Kym Marsh’s son-in-law among those running London Marathon for charity

Mikey Hoszowskyj will be flanked by 190 runners aiming to collectively raise about £375,000 for Prostate Cancer UK.

Mikey Hoszowskyj with his wife Emilie and Kym Marsh
Mikey Hoszowskyj with his wife Emilie and Kym Marsh

Kym Marsh’s son-in-law, a Ted Lasso star, a former hostage in Iran, refugees and parents of children diagnosed with cancer are among those running the London Marathon for charity on Sunday.

Mikey Hoszowskyj, the son-in-law of TV presenter and actress Kym Marsh, is running the marathon for Prostate Cancer UK in honour of his wife’s grandfather, Dave Marsh.

When Mr Marsh was diagnosed with incurable prostate cancer in 2021, he is said to have been determined to spread awareness of cancer to as many men as possible.

Mr Marsh, who died in January this year, was described by his grandson-in-law as “a giant of a man” who people would look to for comfort and advice”.

“He was such a big believer in raising awareness throughout his illness,” Mr Hoszowskyj said, adding: “No matter how ill he was, he would make the day lighter and brighter.”

Phil Dunster is running in memory of his cousin’s four-month-old son Rory
Phil Dunster is running in memory of his cousin’s four-month-old son Rory (Ian West/PA)

Mr Hoszowskyj, 31, is married to Ms Marsh’s daughter Emilie, 26, and the couple have two children, Polly, seven, and Teddy, five.

He will be flanked by 190 runners aiming to collectively raise about £375,000 for the charity.

Also running is Anoosheh Ashoori, 70, a former hostage who was detained for nearly five years at Evin prison in Iran.

The British-Iranian businessman is fundraising for Hostage International for what will be his third London Marathon since his release in March 2022.

“I think I’m still stuck in the 1970s rather than being 70, and I am very excited about the marathon,” he said, adding: “I used to run with my friends in Evin prison, so sometimes I feel they are here with me, running by my side.”

One of those running for Young Lives vs Cancer is Phil Dunster, best known for his role as Jamie Tartt in Ted Lasso.

Mr Dunster is running in memory of his cousin’s four-month-old son Rory, who died from medulloblastoma, a type of cancerous brain tumour.

He said of the charity: “Their amazing social workers are there from the moment of diagnosis to make sure children and young people with cancer and their families get the right care and support at the right time.”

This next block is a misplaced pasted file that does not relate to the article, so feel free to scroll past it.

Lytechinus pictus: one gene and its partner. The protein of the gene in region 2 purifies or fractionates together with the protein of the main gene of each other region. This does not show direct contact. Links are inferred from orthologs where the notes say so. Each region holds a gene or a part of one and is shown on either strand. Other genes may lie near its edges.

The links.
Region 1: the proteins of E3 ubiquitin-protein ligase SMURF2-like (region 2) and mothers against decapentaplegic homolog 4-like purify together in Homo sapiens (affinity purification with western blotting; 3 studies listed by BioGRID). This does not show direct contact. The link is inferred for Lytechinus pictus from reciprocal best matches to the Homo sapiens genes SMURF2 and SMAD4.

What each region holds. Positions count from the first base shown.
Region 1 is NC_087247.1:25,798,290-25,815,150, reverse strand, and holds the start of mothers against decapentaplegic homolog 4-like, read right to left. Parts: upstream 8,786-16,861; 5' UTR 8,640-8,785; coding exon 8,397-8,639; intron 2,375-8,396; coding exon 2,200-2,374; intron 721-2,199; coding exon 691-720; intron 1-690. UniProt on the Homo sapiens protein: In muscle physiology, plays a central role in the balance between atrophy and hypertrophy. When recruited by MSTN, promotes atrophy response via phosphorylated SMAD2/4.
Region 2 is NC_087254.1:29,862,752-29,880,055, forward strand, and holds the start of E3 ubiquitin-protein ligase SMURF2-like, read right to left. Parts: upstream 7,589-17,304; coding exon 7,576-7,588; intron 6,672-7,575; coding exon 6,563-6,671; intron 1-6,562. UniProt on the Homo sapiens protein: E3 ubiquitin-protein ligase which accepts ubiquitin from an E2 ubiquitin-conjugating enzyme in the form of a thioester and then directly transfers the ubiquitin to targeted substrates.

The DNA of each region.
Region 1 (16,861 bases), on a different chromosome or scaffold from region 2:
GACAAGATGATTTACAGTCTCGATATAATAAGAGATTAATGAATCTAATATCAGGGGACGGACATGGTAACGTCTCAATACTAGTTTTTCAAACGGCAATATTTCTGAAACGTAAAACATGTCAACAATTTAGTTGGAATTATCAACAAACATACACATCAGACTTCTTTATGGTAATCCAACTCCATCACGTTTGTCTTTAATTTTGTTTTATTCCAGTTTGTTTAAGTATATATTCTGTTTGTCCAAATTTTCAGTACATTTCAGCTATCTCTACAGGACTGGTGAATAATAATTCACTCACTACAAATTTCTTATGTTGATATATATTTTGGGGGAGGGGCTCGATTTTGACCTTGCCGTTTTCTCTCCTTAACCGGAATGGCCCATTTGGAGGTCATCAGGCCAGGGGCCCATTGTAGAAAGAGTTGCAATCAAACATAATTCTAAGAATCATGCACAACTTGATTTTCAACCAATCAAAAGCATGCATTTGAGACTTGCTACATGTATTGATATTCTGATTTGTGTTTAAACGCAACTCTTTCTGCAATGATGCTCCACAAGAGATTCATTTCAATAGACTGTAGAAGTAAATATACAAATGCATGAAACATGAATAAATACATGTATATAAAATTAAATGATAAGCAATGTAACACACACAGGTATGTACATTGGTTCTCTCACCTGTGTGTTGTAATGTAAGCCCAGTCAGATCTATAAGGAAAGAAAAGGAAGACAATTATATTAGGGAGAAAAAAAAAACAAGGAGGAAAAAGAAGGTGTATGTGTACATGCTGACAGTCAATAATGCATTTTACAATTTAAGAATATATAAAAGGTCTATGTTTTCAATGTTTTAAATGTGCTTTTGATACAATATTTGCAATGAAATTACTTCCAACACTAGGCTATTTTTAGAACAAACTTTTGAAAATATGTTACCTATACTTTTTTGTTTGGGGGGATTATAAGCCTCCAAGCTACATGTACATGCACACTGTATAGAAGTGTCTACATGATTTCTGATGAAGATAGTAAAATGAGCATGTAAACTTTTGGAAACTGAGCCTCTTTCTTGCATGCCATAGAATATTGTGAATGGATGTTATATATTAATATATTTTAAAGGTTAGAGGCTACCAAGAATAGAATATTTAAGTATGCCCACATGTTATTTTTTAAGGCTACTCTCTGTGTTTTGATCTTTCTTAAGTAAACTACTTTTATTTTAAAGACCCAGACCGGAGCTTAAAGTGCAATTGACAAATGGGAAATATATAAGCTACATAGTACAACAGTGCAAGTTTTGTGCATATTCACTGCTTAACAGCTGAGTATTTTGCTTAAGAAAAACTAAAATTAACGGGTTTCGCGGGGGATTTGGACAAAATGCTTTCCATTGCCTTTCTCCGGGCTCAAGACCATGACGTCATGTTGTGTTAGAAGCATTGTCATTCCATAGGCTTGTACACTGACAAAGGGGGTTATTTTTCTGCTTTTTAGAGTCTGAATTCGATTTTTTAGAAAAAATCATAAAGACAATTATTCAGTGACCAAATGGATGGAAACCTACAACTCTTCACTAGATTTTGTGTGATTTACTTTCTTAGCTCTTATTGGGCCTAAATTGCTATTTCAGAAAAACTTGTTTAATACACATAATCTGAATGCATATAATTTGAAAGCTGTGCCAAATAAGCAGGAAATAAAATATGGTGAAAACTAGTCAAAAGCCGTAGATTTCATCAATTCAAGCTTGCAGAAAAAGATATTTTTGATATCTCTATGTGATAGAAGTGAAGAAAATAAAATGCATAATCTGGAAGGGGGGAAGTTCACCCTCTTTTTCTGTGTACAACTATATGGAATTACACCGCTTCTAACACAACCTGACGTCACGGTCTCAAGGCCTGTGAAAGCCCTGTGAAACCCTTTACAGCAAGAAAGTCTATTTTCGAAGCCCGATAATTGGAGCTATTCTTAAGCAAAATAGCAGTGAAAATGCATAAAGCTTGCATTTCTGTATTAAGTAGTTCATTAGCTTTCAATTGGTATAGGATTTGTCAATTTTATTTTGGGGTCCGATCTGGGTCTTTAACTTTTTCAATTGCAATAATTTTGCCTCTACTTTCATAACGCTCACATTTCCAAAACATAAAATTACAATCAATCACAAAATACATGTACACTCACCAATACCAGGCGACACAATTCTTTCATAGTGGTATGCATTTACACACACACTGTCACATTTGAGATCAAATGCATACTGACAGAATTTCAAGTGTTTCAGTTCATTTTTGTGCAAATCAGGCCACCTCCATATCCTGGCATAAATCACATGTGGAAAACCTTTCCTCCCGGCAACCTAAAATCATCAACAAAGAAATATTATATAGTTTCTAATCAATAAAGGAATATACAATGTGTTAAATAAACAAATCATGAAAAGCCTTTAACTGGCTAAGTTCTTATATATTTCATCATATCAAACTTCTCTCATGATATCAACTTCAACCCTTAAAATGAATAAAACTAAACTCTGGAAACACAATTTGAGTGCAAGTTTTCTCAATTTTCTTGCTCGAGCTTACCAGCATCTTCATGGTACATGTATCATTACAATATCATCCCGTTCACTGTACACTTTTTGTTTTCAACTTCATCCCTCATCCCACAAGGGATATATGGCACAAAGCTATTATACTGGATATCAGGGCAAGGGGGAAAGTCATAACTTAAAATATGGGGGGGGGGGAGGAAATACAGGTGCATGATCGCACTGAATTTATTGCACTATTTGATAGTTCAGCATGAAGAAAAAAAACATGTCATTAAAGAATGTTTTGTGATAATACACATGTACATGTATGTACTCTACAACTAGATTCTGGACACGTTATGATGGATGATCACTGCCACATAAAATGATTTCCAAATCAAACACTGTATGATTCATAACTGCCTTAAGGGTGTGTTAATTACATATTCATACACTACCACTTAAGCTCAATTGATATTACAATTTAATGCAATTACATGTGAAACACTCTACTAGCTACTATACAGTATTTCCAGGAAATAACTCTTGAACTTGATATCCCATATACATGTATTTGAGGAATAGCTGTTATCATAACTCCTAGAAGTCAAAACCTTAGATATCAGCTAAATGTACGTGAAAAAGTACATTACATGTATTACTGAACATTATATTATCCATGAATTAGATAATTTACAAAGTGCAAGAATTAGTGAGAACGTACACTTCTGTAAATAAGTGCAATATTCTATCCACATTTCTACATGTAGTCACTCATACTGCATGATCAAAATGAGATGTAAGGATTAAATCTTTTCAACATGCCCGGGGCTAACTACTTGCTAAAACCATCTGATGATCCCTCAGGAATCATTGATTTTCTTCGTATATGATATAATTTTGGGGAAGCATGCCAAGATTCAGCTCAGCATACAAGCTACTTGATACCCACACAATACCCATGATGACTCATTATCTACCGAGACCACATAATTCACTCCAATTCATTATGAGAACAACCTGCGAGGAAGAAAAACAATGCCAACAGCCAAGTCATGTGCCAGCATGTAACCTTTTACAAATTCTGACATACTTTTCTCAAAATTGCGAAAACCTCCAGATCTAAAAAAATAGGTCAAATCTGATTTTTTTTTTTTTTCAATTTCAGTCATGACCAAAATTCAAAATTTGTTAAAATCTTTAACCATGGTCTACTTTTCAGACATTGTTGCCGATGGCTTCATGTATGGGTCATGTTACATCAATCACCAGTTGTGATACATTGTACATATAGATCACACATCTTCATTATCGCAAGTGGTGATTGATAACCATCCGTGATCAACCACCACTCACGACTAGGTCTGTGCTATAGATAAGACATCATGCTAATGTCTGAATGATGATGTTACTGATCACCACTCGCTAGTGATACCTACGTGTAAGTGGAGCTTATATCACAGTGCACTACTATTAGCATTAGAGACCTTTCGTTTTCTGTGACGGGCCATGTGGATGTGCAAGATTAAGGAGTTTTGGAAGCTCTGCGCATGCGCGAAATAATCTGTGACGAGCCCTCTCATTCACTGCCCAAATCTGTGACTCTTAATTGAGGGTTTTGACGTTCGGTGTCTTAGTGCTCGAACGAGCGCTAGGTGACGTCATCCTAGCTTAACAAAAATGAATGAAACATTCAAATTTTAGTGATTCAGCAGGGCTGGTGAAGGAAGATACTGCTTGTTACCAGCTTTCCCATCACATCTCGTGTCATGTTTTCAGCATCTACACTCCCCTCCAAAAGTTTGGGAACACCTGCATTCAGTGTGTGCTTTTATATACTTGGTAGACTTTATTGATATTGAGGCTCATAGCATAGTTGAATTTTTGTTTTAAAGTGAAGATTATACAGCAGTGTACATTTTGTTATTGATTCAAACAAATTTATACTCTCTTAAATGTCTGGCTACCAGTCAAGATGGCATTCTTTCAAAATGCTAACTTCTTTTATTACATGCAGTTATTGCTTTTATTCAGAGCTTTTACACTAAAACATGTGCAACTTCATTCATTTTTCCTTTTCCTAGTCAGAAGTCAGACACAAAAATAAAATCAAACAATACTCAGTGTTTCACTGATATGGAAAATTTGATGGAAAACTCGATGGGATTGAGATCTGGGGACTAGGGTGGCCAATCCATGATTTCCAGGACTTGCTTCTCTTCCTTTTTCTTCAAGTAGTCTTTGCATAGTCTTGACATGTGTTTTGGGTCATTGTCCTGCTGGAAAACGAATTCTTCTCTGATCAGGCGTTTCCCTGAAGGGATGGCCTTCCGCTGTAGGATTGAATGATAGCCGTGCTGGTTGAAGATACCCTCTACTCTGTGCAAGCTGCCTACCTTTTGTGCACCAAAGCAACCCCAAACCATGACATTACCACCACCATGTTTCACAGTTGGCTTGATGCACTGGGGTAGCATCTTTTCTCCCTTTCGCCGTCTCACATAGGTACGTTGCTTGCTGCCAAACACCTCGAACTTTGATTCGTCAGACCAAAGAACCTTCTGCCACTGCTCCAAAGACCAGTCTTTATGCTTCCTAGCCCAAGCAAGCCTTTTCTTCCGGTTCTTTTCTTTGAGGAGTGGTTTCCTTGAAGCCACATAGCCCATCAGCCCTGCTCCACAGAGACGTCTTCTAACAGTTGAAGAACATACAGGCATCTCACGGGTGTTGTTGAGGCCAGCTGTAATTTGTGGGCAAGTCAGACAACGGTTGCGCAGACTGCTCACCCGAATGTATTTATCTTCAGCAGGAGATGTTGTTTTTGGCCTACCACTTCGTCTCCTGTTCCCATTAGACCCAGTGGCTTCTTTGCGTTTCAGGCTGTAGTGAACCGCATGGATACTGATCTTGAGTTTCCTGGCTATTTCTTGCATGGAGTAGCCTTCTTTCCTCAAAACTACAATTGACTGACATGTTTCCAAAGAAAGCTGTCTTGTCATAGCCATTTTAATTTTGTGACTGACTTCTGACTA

Charlie Saunders, from Tiverton, Devon, is also giving back to the charity that helped his daughter, Mary, after she was diagnosed with leukaemia aged one.

Mr Saunders described the cancer diagnosis as an “overwhelming, confusing and perplexing time”, and said he was deeply grateful for the knowledge and experience of their Young Lives vs Cancer charity social worker.

Mary is now a “confident, fun-loving little girl with a brilliant sense of humour” who wants to be a vet when she grows up.

Sam Hull, 44, from Bromham, Bedfordshire, is running in memory of his father, who died in August last year, and raising funds for Sue Ryder in recognition of the support his family received.

Mr Hull, who previously broke the Guinness World Record for fastest marathon dressed in school uniform, has set his sights this time on the world record dressed as a tennis player, which currently stands at three hours, five minutes and 30 seconds.

Maria Ward, 52, from Bingley, West Yorkshire, is also raising money for Sue Ryder in appreciation of the bereavement support she received after her husband, Arran, died from a heart attack in November 2022.

“Arran always loved being outside and I know if he was here now he would be so supportive and encouraging,” she said, adding: “I can see his face when I am out running, spurring me on.”

Edward Ndiritu, a wildlife ranger from Kenya, is running to raise money and awareness for the Tusk wildlife conservation charity and the Lewa Wildlife Conservancy, where he works.

Sasha Sargent is fundraising for Anthony Nolan, a stem cell transplantation charity to which she donated stem cells in 2011 that helped save a stranger’s life.

Ms Sargent signed up to Anthony Nolan’s donation register when her niece was diagnosed with leukaemia at six months old, setting her on a path that led to attending her stem cell recipient’s wedding.

The Refugee Run Club, which supports refugees and asylum seekers to integrate through localised running communities, has five runners taking on the marathon this year.